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Transportation Insiders

Unpacking Airline Ticket Prices

Airline passengers wait in line. Photo by Joe Raedle/Getty Images

photo of Fawn Johnson
March 10, 2014

Who do you blame if you are upset about the cost of a plane ticket? The airlines, right? Maybe not for long. Several members of Congress want people to know that the government also has a hand in jacking up those prices.

Two years ago, the Transportation Department issued new rules designed to make it easier for airline passengers to determine the total cost of their airline ticket. DOT now requires airlines and travel agents to include government taxes and fees in an advertised plane fare so that customers can see the entirety of what they are shelling out as they shop. This is especially helpful in preventing agencies from advertising "airfare" for a round-trip ticket at $130, while the extra fees—government and fuel taxes—add up to another $622, as the Consumer Travel Alliance pointed out when the rules came out.

Now, several members of Congress—Republicans and Democrats—are questioning whether embedding taxes into the total ticket price is such a good idea. They say the DOT rules allow substantial government fees and taxes to be hidden from consumers. It's a small part of a larger complaint in Congress, particularly among Republicans, that air travel is tapped too often as a source of revenue for the government.


The airline industry couldn't agree more. Last year, Airlines for America (A4A) President Nick Calio told Congress that most other industries aren't burdened with a requirement to include taxes in advertised prices. People understand about retail taxes, right? What's so different about a plane ticket? The answer is just plain sticker shock. While state sales taxes typically are well below 10 percent, airline taxes are about 20 percent of the cost of a domestic round-trip ticket, according to A4A.

The House Transportation Committee Chairman Bill Shuster, R-Pa., last week introduced legislation to allow airlines and travel agencies to state base airfare separately from government-imposed taxes and fees, along with the total cost of the travel. "The fact that Americans are paying higher and higher government-imposed taxes and fees to travel by air is being hidden from them," Shuster said.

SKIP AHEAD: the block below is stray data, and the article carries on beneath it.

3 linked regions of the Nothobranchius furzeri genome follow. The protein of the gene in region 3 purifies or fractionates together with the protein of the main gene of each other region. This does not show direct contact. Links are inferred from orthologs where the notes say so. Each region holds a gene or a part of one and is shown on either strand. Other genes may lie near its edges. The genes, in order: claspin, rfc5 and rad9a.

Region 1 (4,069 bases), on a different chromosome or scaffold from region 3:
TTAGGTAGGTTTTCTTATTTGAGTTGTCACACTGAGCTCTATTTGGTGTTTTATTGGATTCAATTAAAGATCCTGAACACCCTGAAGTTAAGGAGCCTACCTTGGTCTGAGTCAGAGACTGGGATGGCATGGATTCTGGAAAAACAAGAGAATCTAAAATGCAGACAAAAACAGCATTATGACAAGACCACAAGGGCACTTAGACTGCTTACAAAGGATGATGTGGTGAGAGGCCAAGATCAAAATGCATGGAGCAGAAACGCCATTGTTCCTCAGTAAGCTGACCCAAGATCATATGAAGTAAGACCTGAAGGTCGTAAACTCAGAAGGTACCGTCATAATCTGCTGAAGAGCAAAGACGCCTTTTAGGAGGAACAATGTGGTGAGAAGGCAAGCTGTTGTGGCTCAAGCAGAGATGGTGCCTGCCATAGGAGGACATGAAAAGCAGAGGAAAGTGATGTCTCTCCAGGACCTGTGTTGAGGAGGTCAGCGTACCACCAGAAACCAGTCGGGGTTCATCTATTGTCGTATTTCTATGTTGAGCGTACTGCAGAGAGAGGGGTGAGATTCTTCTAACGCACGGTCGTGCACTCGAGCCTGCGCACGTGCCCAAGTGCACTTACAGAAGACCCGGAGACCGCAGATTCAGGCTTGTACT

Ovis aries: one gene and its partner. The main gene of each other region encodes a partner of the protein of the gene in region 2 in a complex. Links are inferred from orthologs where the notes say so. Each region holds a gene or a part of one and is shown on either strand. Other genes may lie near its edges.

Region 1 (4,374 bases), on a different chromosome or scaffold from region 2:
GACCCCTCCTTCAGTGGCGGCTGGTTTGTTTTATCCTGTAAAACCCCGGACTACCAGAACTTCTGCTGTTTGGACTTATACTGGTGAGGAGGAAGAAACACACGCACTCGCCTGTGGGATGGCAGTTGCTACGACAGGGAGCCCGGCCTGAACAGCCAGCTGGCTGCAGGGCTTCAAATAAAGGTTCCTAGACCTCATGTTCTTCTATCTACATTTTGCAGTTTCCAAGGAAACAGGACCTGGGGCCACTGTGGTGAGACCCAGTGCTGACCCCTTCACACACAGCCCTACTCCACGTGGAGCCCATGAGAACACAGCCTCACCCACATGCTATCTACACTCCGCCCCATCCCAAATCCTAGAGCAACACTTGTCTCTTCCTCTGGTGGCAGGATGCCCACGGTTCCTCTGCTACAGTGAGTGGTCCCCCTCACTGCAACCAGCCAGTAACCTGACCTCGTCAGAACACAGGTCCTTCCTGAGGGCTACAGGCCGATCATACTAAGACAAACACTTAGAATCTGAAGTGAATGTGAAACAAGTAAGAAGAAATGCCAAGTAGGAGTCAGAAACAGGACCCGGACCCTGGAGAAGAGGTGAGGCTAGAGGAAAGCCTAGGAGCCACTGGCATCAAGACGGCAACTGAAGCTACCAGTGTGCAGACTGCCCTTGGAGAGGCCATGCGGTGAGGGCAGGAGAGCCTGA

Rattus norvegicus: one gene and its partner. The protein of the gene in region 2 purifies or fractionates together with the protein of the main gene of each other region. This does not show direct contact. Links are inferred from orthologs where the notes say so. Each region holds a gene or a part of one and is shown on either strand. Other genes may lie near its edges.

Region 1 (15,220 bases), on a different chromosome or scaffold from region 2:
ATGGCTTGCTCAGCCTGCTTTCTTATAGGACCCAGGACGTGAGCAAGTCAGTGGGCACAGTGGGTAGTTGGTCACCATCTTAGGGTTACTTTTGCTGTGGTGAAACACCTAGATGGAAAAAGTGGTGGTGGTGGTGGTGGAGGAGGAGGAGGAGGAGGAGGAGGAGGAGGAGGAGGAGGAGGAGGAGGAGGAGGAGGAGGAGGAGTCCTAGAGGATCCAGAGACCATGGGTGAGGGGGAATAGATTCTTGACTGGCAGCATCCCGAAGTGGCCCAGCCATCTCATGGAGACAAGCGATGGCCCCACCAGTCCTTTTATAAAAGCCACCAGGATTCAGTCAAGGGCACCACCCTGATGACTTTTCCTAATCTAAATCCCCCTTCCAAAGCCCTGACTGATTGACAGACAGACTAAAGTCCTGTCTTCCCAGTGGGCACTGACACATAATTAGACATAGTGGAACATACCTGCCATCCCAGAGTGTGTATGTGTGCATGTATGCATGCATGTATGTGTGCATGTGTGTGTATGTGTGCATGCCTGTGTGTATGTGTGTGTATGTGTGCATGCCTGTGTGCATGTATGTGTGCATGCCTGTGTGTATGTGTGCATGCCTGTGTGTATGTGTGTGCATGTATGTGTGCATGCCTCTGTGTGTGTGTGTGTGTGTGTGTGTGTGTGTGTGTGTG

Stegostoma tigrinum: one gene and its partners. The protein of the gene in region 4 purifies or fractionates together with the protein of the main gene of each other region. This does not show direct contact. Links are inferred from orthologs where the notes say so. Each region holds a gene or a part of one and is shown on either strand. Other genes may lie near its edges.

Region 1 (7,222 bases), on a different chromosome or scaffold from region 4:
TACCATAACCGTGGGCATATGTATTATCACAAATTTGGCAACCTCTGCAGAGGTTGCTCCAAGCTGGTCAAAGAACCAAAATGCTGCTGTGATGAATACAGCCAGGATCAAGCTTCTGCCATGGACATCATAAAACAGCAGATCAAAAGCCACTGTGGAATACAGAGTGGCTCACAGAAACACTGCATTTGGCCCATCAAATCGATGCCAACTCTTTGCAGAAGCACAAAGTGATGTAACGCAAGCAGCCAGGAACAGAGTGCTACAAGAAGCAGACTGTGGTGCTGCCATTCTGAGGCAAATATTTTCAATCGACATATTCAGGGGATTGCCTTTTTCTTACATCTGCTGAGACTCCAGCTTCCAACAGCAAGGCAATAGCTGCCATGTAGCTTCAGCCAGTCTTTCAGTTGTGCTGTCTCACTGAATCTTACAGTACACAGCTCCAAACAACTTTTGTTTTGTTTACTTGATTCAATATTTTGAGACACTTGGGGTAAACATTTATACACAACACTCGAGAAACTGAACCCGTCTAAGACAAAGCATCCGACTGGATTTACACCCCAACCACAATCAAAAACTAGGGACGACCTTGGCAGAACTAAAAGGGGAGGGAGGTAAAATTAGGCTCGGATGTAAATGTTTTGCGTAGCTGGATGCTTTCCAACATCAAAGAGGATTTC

Shuster's Democratic colleagues agreed, acknowledging, of course, that DOT officials had their hearts in the right place in issuing the rules. The administration rightly wants customers to understand the whole picture. And yet, "consumers haven't been getting the whole picture of what an airline ticket pays for," said Rep. Pete DeFazio, D-Ore.

The legislation would only change a small part of the DOT regulations. Rules would remain in place that require airlines to disclose extra fees for checked baggage and allow passengers to hold a reservation without charge for 24 hours.

In addition to DeFazio, committee ranking member Nick Rahall, D-W.Va., and Reps. Frank LoBiondo, R-N.J., and Rick Larsen, D-Wash., and Tom Graves, R-Ga., have signed on to the bill. Graves sponsored similar legislation in the previous Congress. Shuster is now looking for other co-sponsors.

A4A cheered the bill's introduction, noting that it would make consumers aware of "exactly how much of their ticket price goes to federal taxes." Their statement points to a larger issue that plagues air travel; fees continue to go up.

Airline lobbyists and consumer advocates alike are incensed that TSA passenger fees are slated to double in July, at $5.60 per one-way trip. What's more, Obama's proposed budget includes a $3.50 increase in the Passenger Facility Charge, a $2 increase in the customs user fee, a $2 increase in the immigration user fee, and a 40-cent increase in the TSA passenger security tax (on top of the increase coming in July).

Those added fees probably aren't going to become a reality because Obama's budget doesn't get much traction on Capitol Hill. But the even as a political document, the budget proposal shows where the administration's priorities lie. With the fees.

For our insiders: Has the DOT rule requiring taxes to be embedded in total airline ticket costs changed consumer behavior? Has it changed advertisers' behavior? How is the airline ticket pricing system evolving? What will the air travel market look like in a few years? What would be different if Shuster's bill were to become law? What else needs to be done to clarify the cost of air travel? Are government fees on air travel too high?

(This is a moderated blog on transportation issues. Comments are approved on a case-by-case basis. If you want to be a regular commenter, contact me.)

From the Transportation Insiders

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